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The 2+1 Rule: the Importance of Diversity in Reference Letters

Today I got an email from a reader asking me for some advice on which referees he should ask to write his three letters for medical school admissions. If you haven’t read my first article on reference letters, I urge you to do so before reading this one. If you’re too lazy, the cliff notes of that article are that you should pick referees who know you very well and who you know genuinely want to support you in your quest to become a doctor. Simply put, unless your referee has known you for a long time, he will have nothing of substance to say about you. And unless your referee really wants you to become a doctor, then he has no reason to producing something with substance.

Of course, the question that remains is: “but what if my three strongest references are too similar”?

Why Diversity is Good

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Why Reference Letters are Important and How to Pick Your Referees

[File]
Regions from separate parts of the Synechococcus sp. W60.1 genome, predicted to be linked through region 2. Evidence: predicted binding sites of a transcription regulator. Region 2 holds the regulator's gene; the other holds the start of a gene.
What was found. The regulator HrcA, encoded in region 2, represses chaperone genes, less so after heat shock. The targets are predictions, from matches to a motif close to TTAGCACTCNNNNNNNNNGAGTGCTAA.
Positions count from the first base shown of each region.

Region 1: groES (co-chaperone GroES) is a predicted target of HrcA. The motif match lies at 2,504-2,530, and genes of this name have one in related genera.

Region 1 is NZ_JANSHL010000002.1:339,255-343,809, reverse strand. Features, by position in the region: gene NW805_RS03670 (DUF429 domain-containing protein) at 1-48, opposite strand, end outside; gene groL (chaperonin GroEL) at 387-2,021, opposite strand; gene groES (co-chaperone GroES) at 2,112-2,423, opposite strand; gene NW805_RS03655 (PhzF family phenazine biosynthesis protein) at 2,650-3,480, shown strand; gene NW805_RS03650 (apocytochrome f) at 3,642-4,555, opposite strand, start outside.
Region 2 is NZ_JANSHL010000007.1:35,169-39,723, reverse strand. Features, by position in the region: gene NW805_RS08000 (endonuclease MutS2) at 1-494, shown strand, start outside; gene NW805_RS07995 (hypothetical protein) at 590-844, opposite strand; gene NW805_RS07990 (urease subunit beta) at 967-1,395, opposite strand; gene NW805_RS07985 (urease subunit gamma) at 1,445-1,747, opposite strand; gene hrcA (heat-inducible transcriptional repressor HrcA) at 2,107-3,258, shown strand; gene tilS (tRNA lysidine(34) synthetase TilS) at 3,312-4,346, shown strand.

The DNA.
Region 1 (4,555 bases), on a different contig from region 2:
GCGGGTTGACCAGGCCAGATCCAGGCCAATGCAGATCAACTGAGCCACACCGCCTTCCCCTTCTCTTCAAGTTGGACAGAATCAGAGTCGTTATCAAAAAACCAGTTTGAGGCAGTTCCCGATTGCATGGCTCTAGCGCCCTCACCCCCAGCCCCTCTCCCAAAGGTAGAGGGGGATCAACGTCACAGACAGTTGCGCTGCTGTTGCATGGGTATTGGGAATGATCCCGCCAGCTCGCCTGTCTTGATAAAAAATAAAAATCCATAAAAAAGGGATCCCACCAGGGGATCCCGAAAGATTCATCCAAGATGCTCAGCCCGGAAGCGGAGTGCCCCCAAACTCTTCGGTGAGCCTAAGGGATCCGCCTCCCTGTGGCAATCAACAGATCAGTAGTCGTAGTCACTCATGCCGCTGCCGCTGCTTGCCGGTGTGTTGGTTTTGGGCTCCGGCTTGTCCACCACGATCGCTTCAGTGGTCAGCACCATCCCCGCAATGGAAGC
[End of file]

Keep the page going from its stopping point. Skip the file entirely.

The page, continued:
Every medical school has a different philosophy when it comes to evaluating applicants. Some schools, like Queen’s and Western, look at your GPA and MCAT scores first, and pretty much guarantee you an interview if you meet certain cutoffs. Some schools, like the University of Toronto, look at your entire application package first before granting an interview: GPA, MCAT, personal essay, biographical sketch, and reference letters.

As with any medical school, you will get complaints about the process. Personally, I think it’s great that the medical schools have such different philosophies on admissions, so that many great candidates with different backgrounds are likely to get in somewhere. But when it gets more personal, and your application package isn’t as competitive at a certain school, it’s understandable for people to be a bit frustrated.

As an example, some applicants have voiced frustration with the fact that UofT’s medical school admissions places a greater weight on reference letters than some other schools. The most common argument is that there is a lot of variance involved with reference letters since it is out of the applicant’s control, in terms of how well the referees are able to write. So it is very possible that an applicant is fantastic, but his or her referee just lacks the skills, experience, and knowledge to put those ideas well onto paper.

In this article I want to analyze this common frustration, and then give my argument for why I think a medical school (or scholarship organization, summer program, etc.) might value reference letters.

Variance Exists Everywhere – Deal with It

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